Although grand projects and events are important, it is the small, almost unnoticed actions of millions of people that build societies and drive progress. A successful hub requires lots of people doing something they want to do, no matter how minor it may seem. When people begin to combine creative ideas a hive of activity forms, generating a larger whole for everyone to enjoy.

Hub Synergy

Stoke in Staffordshire did not become known as ‘The Potteries’ across the World just because of the abundance of coal and clay. It was the entrepreneur and artists, along with the skills of craft people, who spotted potential to make things, innovate and build global businesses.

Successful hubs are built upon numerous skill sets, many of which have little in common yet when combined, unnoticed synergies build whole new exciting opportunities. This is why all people should be encouraged to follow their passion and see where it leads. Having a hub where many people are pursuing their passion only increases the likelihood of their idea becoming reality. 

Success From Insignificance

Entrepreneurs and artists share a common trait, honing in on seemingly insignificant things that the rest of the population tend to miss. The architect, systems theorist, author, designer, inventor and futurist, Buckminster Fuller with his ‘Trim Tab’ analogy capture this beautifully…

“…thinking about what one little man could do. Think of the Queen Mary—the whole ship goes by and then comes the rudder. And there’s a tiny thing at the edge of the rudder called a trim tab. It’s a miniature rudder. Just moving the little trim tab builds a low pressure that pulls the rudder around. Takes almost no effort at all. So I said that the little individual can be a trim tab. Society thinks it’s going right by you, that it’s left you altogether. But if you’re doing dynamic things mentally, the fact is that you can just put your foot out like that and the whole big ship of state is going to go. So I said, call me Trim Tab.” — Buckminster Fuller (Wood, 2013)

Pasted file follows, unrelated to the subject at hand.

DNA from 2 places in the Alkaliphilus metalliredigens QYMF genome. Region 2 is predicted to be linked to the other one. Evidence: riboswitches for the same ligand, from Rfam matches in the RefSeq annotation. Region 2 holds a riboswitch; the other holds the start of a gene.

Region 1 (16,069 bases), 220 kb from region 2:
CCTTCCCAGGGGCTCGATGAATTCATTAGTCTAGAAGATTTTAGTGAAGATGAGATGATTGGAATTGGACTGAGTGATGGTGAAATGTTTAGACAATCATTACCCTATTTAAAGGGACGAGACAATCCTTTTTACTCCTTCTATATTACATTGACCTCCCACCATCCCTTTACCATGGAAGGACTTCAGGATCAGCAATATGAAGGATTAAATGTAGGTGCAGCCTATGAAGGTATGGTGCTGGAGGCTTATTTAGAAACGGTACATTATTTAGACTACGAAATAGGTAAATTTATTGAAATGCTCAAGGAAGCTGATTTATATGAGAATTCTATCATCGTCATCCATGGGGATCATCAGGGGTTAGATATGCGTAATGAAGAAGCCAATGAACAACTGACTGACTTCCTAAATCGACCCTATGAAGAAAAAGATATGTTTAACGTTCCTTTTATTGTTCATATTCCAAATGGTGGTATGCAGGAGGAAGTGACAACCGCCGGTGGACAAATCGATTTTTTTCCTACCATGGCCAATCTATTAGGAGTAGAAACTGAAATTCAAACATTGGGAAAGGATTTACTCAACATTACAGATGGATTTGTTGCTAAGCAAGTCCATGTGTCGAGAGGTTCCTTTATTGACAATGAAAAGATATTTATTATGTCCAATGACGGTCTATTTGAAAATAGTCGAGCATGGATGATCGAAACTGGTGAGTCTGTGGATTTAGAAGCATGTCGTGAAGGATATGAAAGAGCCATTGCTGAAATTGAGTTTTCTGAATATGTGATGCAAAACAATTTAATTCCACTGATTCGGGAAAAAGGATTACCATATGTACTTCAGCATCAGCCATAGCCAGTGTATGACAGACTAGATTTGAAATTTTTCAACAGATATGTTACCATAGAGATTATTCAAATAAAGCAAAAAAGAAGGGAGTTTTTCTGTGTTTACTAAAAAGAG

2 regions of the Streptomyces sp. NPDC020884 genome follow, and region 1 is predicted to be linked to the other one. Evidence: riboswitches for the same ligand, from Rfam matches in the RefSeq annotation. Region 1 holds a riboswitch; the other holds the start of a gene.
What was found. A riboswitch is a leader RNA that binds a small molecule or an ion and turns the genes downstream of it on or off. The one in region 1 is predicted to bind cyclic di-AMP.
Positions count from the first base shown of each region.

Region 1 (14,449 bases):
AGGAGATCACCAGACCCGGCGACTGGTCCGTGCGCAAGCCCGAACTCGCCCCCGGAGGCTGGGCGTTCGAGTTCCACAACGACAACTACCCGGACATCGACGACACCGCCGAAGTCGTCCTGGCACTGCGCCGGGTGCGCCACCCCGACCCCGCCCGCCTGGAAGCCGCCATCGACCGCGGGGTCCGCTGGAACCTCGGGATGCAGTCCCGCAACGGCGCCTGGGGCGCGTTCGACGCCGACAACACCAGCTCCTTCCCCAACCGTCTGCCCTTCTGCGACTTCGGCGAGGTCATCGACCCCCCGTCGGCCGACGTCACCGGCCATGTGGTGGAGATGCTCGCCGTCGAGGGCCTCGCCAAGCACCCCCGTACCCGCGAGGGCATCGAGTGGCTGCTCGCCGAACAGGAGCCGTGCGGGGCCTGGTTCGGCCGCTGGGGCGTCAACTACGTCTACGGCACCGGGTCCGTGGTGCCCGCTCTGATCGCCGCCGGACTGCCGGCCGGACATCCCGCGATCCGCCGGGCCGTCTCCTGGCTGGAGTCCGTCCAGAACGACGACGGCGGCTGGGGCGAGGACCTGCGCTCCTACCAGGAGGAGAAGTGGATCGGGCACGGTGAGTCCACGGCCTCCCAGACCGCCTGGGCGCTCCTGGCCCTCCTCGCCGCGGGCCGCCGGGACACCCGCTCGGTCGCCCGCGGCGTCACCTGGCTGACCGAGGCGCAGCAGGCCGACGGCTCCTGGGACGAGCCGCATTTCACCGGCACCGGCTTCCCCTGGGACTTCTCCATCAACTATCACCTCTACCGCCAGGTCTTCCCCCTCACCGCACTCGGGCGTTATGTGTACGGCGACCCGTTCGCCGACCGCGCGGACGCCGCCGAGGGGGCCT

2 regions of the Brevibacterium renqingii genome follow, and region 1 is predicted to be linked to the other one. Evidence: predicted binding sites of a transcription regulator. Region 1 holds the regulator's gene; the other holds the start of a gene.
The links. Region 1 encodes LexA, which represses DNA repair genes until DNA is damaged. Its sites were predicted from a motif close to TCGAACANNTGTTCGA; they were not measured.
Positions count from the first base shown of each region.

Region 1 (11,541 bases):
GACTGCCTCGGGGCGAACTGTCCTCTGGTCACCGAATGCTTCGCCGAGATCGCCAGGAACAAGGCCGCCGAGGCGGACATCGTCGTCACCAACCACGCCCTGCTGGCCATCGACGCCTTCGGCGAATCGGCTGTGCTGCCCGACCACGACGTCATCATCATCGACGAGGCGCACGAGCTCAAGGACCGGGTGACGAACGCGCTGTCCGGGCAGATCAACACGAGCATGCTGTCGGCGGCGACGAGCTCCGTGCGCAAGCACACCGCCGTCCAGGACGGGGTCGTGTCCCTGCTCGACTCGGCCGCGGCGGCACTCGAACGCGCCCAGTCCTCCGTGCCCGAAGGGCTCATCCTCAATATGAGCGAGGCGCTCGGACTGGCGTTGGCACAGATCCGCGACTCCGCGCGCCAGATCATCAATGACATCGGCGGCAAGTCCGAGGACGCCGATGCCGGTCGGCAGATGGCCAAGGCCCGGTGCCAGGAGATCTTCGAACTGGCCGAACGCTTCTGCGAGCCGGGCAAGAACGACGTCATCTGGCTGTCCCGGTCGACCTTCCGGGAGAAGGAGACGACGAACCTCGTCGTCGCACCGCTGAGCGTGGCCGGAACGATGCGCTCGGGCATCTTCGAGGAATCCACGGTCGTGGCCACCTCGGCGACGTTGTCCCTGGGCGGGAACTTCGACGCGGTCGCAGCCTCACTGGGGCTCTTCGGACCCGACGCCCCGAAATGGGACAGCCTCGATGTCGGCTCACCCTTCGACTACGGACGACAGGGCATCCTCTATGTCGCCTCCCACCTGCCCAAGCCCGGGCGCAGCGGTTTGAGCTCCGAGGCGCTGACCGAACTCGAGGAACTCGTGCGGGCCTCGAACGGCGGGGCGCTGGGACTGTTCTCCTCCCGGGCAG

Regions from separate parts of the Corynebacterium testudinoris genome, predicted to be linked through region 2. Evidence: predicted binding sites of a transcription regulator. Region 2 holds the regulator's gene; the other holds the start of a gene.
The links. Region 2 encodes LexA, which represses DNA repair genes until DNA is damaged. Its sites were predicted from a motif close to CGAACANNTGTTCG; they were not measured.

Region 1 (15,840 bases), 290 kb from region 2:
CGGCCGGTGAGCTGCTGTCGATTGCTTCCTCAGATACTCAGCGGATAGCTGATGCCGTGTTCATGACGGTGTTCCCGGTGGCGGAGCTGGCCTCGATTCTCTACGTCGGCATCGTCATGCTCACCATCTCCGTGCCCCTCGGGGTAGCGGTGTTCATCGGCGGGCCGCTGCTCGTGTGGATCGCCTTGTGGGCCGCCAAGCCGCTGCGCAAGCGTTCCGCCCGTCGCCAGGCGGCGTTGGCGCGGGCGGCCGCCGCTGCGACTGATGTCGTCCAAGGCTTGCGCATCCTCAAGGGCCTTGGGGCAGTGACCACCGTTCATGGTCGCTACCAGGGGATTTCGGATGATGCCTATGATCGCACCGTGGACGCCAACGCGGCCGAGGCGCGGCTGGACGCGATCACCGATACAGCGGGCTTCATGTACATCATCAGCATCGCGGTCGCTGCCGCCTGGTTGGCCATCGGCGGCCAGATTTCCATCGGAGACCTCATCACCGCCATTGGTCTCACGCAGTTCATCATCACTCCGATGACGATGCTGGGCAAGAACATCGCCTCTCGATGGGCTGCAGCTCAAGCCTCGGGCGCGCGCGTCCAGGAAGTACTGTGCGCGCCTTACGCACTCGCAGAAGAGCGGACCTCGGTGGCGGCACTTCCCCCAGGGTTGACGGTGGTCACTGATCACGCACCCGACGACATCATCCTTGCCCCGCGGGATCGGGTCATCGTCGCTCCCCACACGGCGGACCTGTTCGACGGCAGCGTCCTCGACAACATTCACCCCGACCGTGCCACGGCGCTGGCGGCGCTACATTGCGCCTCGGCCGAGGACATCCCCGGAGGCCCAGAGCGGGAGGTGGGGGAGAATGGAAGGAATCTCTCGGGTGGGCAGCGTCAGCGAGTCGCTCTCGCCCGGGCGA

We Are All Trim-Tabs

Everyone is a trim-tab, yet the constant drive for growth means too many good ideas are shelved before they begin because ‘it will not scale’ or people lose confidence in themselves. This is where a safe hub space can work best, encouraging people with an idea to slow down and take their time and see how their bit impacts the greater whole.


Not only artists and entrepreneurs are important, activists are crucial in challenging the conventions and big social issues of the day, which ensures a healthy, forward looking society develops and flourishes. See Elizabeth Garrett Anderson for more. 

John M

Image: Courtesy of | Prof. John Wood

Fuller, Buckminster, (1972), taken from Wood, John,, glossary, Trim Tab [online at:

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